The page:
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ICASA 2023: “AIDS IS NOT OVER: Address inequalities, accelerate inclusion and innovation”

By Maria Zolfo
on December 21, 2023

While progress has been made, AIDS remains a significant challenge. Last year, globally, 630,000 people died from AIDS-related illnesses, 1.3 million were newly infected with HIV, and 9.2 million lacked access to life-saving HIV treatment. In Zimbabwe in 2022 alone, there were 20,000 AIDS-related deaths and 17,000 new HIV infections. Against that backdrop, under the motto “AIDS IS NOT OVER: Address inequalities, accelerate inclusion and innovation”, the 22nd ICASA conference was held in Harare, Zimbabwe, from 4-9 December 2023.

Key ICASA2023 objectives were: (1) Mainstream respect for equity, inclusion and diversity in the control and mitigation of the impact of diseases. (2) Sustain and increase domestic financing and community response. (3) Respond to HIV/AIDS, COVID-19, Mpox, Ebola and any other emerging diseases. (4) Mitigate the impact of Hepatitis, Tuberculosis and Malaria through health systems strengthening. (5) Generate and provide evidence-based data for policy formulation.

During the conference, a lot of attention was dedicated to community programs. Communities clearly play a pivotal role in boosting AIDS response progress. The focus on communities was already emphasized on 2023 World AIDS Day, 1 December, and it also featured in a new UNAIDS report, “Let Communities Lead”. The impact of community-led organizations in AIDS response programs extends beyond tackling HIV/AIDS, as they can also play a role in addressing other pandemics and health crises. Empowering communities to lead fosters the development of healthier and more resilient societies. However, numerous communities encounter barriers to assuming leadership roles and community-led initiatives are often undervalued, inadequately funded, and in certain instances, subject to opposition. Globally, funding for communities has decreased by 11% over the past decade, dropping from 31% in 2012 to 20% in 2022.

The 22nd ICASA conference also paid attention to non-communicable diseases (NCDs), which are causing significant mortality in people with HIV. Despite increased life expectancy due to antiretroviral therapy (ART), diagnoses of NCDs for people with HIV are fewer compared to the general population. In Harare, compared with the general population, more (NCD related) deaths occur in individuals on ART, often carrying co-morbidities as tuberculosis, renal failure, cancers, and meningitis. A comparison between patients on ART and the general population over 40 in Zimbabwe showed similar rates of hypertension but lower rates of diagnosed diabetes among those with HIV. The lack of prior diagnoses emphasizes the need for better screening tools in HIV treatment centers. Of note is the availability of the WHO package of essential noncommunicable (PEN) disease interventions for primary health care, a prioritized set of cost-effective interventions for the detection, diagnosis, treatment and care of cardiovascular diseases, diabetes, chronic respiratory diseases, and cancer early diagnosis, designed to be delivered at an acceptable quality of care, even in resource-poor settings. Another suggestion is  Access Accelerated’ s Public Health program platform, which shares valuable learnings and knowledge on NCD access programs, with data and information on access to screening and treatment of NCDs in low- and middle-income countries, captured from 2018 to 2021.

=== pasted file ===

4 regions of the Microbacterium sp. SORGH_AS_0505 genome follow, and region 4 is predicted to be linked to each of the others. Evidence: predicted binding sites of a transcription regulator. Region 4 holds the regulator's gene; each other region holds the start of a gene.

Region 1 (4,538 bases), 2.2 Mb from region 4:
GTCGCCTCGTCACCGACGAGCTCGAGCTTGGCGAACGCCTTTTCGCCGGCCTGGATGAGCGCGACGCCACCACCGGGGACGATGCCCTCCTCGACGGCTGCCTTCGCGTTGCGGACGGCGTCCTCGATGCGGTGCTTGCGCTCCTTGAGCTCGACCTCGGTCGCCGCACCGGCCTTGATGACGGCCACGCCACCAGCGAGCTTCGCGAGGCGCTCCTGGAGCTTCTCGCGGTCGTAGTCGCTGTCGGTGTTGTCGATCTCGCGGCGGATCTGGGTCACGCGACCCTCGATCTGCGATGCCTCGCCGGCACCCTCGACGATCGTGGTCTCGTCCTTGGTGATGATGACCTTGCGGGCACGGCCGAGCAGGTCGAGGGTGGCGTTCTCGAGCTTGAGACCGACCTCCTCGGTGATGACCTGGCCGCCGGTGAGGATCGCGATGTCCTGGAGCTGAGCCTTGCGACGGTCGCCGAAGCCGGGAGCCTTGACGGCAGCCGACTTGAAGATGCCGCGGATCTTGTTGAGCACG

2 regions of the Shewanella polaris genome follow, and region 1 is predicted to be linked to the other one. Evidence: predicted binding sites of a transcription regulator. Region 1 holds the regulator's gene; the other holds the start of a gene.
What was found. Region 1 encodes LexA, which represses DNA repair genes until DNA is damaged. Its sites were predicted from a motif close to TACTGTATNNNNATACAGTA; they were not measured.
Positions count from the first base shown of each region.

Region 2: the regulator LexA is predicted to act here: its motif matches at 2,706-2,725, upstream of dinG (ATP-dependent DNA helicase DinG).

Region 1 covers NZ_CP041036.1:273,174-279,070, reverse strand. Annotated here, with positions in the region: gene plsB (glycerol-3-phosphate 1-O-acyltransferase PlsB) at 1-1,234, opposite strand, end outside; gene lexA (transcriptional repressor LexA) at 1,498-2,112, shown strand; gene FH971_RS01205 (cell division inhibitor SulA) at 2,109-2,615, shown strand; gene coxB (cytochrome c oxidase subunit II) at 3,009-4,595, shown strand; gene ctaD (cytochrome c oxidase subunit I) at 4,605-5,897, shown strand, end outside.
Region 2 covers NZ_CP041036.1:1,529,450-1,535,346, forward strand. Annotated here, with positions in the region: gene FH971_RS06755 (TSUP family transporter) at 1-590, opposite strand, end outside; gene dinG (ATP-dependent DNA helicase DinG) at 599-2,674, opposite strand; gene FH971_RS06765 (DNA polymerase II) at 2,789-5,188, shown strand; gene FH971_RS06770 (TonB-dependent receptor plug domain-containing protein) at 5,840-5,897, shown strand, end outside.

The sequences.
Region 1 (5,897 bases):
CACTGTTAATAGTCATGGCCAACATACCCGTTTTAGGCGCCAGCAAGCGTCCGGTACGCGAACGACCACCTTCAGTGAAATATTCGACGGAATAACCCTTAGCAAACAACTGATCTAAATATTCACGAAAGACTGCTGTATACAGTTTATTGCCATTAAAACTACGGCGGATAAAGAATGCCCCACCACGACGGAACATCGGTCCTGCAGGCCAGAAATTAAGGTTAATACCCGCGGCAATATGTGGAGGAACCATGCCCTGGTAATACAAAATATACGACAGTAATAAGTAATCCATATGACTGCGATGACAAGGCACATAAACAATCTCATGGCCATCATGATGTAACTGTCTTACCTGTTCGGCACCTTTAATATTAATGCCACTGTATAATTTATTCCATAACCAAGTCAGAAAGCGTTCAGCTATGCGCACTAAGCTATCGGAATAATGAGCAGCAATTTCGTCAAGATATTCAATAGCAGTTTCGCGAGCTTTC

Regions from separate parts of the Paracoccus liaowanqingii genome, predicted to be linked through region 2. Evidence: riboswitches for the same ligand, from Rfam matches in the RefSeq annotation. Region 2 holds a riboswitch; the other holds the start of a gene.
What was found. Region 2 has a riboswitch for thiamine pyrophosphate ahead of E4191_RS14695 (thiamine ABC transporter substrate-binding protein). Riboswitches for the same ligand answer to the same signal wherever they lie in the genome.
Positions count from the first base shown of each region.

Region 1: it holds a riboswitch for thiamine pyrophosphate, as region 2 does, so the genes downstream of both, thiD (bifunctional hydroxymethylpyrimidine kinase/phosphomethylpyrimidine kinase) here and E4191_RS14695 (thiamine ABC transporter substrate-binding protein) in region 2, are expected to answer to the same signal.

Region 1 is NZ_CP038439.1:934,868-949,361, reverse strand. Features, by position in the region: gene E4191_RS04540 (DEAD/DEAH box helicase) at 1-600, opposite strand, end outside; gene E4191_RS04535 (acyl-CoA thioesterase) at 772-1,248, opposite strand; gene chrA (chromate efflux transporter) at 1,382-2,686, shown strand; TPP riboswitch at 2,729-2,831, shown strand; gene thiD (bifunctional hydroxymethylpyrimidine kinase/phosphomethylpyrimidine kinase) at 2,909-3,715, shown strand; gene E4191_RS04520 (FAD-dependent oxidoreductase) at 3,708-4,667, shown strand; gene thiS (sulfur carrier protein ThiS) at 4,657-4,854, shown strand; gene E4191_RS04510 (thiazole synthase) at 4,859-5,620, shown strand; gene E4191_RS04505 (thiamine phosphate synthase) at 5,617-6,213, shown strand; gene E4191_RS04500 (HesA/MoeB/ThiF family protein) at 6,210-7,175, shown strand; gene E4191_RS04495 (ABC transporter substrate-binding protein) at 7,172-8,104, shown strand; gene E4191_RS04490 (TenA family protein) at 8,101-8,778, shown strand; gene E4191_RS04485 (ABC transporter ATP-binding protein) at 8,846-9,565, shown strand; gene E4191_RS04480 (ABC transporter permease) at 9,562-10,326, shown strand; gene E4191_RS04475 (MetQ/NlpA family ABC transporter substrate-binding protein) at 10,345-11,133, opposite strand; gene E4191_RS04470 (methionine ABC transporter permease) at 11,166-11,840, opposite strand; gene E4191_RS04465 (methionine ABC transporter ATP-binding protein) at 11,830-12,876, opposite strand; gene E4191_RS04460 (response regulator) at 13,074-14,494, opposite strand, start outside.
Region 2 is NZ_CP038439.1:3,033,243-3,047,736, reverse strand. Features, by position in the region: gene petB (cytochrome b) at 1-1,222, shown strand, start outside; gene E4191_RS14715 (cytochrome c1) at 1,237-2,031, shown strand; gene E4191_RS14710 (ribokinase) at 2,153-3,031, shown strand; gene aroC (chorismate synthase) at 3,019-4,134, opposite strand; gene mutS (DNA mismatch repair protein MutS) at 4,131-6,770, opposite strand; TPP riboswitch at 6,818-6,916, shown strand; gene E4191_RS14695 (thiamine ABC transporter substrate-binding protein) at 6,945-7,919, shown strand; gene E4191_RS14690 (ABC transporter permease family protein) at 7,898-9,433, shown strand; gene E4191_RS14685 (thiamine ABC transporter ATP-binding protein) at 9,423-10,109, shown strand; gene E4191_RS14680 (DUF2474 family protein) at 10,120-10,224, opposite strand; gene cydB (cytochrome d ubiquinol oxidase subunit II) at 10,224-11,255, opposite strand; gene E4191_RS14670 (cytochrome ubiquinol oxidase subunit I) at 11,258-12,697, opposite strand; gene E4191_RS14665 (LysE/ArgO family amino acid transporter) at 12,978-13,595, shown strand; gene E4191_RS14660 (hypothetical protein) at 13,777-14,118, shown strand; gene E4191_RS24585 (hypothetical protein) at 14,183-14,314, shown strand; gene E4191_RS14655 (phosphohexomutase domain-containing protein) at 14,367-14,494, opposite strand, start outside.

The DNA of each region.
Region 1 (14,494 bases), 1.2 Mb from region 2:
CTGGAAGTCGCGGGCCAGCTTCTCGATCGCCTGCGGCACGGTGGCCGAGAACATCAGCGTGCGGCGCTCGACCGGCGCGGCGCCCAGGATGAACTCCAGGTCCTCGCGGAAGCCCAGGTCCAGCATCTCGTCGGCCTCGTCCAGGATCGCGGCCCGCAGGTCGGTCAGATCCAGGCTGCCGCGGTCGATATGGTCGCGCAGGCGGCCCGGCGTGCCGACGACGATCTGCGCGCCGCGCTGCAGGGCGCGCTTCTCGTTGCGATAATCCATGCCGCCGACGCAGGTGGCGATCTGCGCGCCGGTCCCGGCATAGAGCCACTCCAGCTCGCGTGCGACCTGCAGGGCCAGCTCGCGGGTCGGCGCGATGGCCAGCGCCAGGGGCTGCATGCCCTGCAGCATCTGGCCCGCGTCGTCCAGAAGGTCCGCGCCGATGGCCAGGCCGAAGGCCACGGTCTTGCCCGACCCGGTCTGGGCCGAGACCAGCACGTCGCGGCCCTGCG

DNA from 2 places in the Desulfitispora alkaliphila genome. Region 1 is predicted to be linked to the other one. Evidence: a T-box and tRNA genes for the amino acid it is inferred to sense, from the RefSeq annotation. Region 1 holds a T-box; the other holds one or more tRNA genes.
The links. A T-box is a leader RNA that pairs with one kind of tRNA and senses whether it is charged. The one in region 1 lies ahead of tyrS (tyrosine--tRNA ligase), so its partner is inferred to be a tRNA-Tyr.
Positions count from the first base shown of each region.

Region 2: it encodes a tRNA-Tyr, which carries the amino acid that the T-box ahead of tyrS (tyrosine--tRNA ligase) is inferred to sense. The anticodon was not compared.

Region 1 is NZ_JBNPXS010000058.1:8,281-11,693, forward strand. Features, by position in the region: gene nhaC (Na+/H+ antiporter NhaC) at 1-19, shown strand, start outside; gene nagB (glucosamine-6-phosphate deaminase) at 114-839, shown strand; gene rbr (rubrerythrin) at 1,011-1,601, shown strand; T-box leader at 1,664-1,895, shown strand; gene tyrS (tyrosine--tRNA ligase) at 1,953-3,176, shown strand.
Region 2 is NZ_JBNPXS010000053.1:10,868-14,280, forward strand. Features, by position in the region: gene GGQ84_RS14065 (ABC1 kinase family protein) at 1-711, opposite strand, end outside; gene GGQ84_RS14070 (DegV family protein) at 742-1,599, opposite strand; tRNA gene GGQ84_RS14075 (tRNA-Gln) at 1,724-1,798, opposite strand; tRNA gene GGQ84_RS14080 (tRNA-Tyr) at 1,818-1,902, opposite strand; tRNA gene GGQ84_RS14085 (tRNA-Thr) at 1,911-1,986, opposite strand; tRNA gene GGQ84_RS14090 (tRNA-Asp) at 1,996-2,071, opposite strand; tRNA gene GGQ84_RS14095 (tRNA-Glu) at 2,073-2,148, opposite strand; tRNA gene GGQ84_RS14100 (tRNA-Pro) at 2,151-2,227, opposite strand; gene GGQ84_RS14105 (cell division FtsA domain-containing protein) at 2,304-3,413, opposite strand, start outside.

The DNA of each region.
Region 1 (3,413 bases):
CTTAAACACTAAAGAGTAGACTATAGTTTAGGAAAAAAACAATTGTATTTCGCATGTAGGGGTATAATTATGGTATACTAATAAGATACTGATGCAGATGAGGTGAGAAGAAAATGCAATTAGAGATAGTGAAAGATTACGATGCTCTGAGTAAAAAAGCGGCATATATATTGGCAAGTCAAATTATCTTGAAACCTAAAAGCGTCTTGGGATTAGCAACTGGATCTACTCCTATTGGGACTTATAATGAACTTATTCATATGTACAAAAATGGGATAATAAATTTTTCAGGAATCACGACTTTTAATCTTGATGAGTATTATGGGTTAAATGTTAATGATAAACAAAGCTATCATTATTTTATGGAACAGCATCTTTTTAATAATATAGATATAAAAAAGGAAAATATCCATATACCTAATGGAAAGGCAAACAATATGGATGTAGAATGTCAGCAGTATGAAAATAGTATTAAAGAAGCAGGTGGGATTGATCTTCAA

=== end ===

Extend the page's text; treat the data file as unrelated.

ITM alumni meeting

The NCD focus was also a topic of discussion during the ITM Alumni meeting, which was held a few days before the start of the ICASA conference. The meeting was chaired by ITM alumnus Richard Makurumidze (University of Zimbabwe).  The event provided an exchange of experiences and expertise by ITM alumni from Zimbabwe and other African countries, focusing on: ‘Managing comorbidities and achieving HIV control’ in different African countries, with presentations by Komivi Mawusi Aho (Togo), Tarisai Kufa-Madzivanyika (Zimbabwe), Christopher Akolo (Nigeria). ). The alumni meeting also focused on financing and inclusive governance to sustain the HIV response with presentations byEric Ssegujja (Uganda) and Tinashe Goronga (Zimbabwe). The meeting served as well as a perfect momentum to discuss alumni needs, challenges & expectations with a special focus on Zimbabwe ITM alumni and a proposal for a renewed collaboration between ITM and Zimbabwe.  Throughout the meeting, interactive and engaged Q & A discussions were moderated by Richard Makurumidze, Maria Zolfo and Bernadette Hensen. All in all, the ITM Alumni meeting provided an opportunity to connect and reconnect with ITM alumni representing a diversity of ITM courses: MPH, MTM, PhD, PHARMA, SCREM, DR TB, SC SRH & HIV.

PS: ITM supports Alumni with mobility grants if ITM Alumni meetings are organized linked to a specific conference.

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